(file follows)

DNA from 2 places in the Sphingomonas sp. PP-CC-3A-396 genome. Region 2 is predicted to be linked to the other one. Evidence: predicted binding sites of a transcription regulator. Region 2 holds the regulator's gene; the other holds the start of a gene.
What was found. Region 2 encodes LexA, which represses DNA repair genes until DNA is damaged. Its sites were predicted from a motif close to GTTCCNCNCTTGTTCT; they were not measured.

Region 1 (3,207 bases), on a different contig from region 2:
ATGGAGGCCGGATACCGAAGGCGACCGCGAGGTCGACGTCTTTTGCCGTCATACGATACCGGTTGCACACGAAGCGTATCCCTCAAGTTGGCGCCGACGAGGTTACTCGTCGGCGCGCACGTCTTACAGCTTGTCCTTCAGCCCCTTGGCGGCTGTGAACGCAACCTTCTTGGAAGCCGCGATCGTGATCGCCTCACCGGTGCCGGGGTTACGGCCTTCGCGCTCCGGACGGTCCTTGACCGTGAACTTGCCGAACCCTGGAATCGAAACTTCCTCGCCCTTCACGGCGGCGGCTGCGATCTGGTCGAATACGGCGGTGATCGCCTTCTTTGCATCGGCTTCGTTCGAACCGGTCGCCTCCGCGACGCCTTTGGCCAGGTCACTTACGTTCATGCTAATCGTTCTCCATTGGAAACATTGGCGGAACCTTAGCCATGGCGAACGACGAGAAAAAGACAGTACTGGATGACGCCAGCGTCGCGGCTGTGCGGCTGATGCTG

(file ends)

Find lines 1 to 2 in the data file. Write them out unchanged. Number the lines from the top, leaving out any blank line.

DNA from 2 places in the Sphingomonas sp. PP-CC-3A-396 genome. Region 2 is predicted to be linked to the other one. Evidence: predicted binding sites of a transcription regulator. Region 2 holds the regulator's gene; the other holds the start of a gene.
What was found. Region 2 encodes LexA, which represses DNA repair genes until DNA is damaged. Its sites were predicted from a motif close to GTTCCNCNCTTGTTCT; they were not measured.